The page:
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If you’ve ever rooted your Android phone, you’ve almost certainly encountered ADB and Fastboot. These utilities are an important part of the rooting toolkit. Yet they’ve always been strangely hard to get hold of, only available with the full Android SDK that measures several hundred megabytes in size.
Now, for the first time, Google has made the ADB and Fastboot tools available to download on their own. Click here to download them, and you’re good to go.
If you’re wondering what exactly ADB and Fastboot are, need help setting them up, or would like some ideas for things you can do with them, read on.
What Are ADB and Fastboot?
ADB and Fastboot are utilities that unlock access to the Android system while your phone is connected to a desktop computer via a USB cable. The computer and cable are integral to this — there’s no app version, and while you can do ADB wirelessly, it’s much more complicated to set up.
ADB is normally used when Android is running. It enables you to access system folders, or tweak hidden settings, which are otherwise off limits to users. You can copy system files to and from the device using ADB, and there’s also a sideload function that can be used to install system updates.
Fastboot works when Android is not running, and the device is booted into “Fastboot mode”. It enables you to access all your device’s partitions — not just the Android system, but also the data partition, the boot partition, and so on.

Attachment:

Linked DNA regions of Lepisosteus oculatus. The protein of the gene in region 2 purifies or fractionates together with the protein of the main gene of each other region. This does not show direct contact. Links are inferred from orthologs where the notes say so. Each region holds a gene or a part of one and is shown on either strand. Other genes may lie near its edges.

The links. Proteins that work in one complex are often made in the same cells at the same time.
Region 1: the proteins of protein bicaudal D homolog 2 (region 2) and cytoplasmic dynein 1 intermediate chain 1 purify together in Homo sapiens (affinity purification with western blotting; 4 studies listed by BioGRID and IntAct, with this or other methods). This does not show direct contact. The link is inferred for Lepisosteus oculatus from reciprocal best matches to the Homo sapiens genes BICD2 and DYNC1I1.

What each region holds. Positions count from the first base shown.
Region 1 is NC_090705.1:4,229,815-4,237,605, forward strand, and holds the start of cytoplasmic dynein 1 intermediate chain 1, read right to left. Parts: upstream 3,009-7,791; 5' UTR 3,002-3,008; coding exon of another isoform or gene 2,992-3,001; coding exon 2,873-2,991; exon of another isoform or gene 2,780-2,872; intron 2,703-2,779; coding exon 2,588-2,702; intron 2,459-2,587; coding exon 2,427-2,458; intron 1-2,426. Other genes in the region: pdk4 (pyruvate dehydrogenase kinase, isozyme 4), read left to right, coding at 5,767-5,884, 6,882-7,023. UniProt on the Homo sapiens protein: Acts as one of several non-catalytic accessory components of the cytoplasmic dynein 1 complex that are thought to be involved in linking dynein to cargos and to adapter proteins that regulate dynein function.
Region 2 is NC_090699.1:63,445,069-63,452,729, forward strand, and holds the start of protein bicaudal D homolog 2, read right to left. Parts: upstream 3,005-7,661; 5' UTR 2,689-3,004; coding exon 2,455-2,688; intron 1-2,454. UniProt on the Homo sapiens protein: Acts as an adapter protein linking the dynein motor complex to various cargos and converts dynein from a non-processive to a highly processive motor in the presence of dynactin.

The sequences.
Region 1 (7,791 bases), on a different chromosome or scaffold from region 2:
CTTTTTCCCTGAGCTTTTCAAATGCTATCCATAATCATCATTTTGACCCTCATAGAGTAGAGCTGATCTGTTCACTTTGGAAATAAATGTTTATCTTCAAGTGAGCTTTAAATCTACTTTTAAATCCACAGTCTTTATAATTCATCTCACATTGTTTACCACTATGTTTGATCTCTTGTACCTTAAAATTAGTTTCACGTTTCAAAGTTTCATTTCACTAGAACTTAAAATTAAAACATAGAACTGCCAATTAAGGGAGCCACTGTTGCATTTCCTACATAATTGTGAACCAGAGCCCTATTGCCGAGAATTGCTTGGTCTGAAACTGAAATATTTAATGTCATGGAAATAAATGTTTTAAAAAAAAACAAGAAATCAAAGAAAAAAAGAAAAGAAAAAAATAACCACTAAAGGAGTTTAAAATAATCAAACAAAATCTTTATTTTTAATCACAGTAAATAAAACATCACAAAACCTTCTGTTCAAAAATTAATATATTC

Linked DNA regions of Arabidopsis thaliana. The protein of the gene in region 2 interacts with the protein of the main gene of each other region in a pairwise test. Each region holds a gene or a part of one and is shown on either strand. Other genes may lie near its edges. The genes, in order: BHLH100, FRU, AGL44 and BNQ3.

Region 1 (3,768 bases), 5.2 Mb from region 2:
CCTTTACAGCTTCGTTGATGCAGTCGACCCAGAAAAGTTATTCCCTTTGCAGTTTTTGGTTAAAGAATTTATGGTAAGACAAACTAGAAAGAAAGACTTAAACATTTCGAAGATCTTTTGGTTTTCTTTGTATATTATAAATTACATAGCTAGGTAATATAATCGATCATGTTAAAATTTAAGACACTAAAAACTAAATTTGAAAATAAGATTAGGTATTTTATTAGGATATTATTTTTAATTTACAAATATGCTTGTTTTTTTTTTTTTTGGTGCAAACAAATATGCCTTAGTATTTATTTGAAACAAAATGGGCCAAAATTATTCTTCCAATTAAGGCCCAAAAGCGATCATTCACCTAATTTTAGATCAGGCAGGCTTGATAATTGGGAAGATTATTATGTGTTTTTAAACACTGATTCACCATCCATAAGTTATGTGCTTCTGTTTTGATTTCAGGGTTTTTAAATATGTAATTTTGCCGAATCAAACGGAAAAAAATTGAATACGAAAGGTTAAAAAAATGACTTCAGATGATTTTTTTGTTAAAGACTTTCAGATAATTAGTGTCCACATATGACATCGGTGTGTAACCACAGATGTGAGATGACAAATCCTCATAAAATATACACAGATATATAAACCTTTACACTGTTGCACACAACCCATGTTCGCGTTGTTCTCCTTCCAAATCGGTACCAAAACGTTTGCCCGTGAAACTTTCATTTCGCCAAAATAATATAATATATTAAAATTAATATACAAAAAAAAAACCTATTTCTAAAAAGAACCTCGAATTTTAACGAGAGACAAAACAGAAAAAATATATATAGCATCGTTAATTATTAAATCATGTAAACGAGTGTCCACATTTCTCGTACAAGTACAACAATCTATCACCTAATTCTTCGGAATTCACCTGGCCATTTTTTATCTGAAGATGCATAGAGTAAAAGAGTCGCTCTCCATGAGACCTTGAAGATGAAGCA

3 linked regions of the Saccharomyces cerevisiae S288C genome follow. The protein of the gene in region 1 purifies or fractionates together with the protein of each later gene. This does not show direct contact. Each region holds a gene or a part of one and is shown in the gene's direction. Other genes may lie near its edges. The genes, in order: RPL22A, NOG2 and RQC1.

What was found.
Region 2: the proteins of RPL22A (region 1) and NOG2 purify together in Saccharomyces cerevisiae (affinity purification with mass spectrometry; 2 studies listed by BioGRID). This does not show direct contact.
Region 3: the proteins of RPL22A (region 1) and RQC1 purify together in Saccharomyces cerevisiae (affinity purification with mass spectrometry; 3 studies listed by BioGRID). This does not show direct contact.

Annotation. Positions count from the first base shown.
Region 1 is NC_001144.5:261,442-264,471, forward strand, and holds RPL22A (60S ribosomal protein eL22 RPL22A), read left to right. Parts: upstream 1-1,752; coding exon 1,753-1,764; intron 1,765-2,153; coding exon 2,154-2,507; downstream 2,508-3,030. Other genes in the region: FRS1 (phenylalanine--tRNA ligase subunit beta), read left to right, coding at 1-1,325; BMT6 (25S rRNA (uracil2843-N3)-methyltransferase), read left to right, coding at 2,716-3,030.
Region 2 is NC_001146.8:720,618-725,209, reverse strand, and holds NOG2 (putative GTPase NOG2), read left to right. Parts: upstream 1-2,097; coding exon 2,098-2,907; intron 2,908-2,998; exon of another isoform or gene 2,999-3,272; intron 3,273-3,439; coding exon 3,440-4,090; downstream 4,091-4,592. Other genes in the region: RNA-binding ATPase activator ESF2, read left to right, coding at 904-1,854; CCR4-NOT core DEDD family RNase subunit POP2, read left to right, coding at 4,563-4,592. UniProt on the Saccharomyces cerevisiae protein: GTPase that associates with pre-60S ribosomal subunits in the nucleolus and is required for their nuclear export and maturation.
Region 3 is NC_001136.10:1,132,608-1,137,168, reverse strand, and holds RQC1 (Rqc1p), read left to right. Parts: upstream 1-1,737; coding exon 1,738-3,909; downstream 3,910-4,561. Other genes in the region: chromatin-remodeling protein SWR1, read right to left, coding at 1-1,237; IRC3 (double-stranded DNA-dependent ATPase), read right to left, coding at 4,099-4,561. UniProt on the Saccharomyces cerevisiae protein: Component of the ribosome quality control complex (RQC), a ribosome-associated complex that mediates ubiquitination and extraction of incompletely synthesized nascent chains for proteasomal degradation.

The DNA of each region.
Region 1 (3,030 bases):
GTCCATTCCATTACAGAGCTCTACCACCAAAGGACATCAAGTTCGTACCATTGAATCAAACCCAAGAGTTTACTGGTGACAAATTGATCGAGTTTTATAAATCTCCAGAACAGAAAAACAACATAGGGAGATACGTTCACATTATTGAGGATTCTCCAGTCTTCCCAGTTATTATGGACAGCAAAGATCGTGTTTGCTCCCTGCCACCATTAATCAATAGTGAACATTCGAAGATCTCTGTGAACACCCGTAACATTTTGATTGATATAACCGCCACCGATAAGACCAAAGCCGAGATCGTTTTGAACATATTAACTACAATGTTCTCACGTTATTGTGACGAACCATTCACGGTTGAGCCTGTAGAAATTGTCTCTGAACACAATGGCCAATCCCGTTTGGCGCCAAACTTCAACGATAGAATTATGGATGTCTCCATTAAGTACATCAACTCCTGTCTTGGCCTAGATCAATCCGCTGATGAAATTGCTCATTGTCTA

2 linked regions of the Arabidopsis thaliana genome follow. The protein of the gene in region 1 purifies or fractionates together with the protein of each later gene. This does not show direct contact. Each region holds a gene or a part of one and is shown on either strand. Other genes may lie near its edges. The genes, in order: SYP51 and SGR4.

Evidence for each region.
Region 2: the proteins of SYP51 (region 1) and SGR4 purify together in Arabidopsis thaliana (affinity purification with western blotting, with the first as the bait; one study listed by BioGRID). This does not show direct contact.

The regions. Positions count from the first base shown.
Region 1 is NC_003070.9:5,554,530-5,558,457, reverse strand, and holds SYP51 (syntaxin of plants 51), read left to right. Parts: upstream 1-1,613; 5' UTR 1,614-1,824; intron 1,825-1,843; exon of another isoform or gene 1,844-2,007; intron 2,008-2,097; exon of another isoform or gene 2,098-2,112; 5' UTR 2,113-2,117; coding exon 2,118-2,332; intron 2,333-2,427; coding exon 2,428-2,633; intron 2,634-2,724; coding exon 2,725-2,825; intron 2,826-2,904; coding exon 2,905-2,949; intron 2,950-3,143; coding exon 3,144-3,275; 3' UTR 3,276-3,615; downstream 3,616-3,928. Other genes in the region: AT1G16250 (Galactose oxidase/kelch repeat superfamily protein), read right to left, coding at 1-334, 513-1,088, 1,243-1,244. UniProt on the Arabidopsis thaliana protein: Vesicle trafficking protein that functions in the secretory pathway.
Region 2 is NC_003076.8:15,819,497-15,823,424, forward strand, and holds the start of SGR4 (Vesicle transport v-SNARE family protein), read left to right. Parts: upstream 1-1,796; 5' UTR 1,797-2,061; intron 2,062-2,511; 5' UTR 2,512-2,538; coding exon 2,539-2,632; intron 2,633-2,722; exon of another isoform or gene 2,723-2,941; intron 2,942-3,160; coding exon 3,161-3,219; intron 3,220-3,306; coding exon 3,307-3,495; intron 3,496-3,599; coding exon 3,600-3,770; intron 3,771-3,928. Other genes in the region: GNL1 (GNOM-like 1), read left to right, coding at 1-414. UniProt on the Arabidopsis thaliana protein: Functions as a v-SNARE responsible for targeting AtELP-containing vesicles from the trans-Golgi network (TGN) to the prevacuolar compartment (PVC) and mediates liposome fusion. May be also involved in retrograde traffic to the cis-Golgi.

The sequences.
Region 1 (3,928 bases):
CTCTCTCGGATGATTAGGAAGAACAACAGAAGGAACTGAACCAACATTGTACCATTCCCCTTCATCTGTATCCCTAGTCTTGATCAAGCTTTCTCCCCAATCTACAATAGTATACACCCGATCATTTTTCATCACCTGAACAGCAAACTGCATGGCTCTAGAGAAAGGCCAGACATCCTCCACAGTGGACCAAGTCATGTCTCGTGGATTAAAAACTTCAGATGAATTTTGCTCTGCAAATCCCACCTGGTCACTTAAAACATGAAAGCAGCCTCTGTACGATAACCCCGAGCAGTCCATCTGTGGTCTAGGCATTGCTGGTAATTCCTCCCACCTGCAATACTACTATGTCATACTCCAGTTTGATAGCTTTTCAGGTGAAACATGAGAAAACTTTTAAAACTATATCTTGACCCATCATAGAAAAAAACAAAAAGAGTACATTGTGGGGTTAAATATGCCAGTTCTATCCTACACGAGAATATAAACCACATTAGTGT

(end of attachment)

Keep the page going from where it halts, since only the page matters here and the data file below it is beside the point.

Fastboot is a diagnostic tool. It’s essential if your phone fails to boot for some reason. It’s most commonly used to install a custom recovery.
Both tools are controlled with the Command Prompt on Windows, or Terminal on Mac and Linux. This means they aren’t especially user friendly, even though they are quite easy to get the hang of.
How to Set Up and Use ADB and Fastboot
First, you need to set up your phone to use the tools. If you haven’t already, enable the Developer options by going to Settings > About phone and tapping on Build number seven times.
Then, in Settings > Developer options check the box next to USB debugging and click through the dialog box that follows.
Download ADB and Fastboot from the Android Developer website. When you unzip the download, the contents will be collected together into a folder called platform-tools. There are several other items in the folder, but you can ignore these. Neither app needs to be installed.
If you’re on Windows, you will also need to download drivers for your device. There’s a list of links for most popular manufacturers on the Android developer website. Alternatively, you can try the 15 Seconds ADB Installer app from xda-developers.com. Drivers aren’t needed on Mac or Linux.
Using the Command Prompt or Terminal
Open the Command Prompt or Terminal app. You will need to navigate to the platform-tools folder in order to use ADB and fastboot.
Do this using the cd command: enter cd [path to platform-tools]. An easier way is to type cd[space] then drag the platform-tools folder into the command prompt window — it will autofill the path for you.
Easier still, on Windows you can shift and right-click the platform-tools folder and select Open Command Prompt Here.
The Difference Between Windows and Mac/Linux
There’s one small but essential difference between using Windows and Mac or Linux. On the latter two, every ADB and Fastboot command must be preceded by a dot-slash.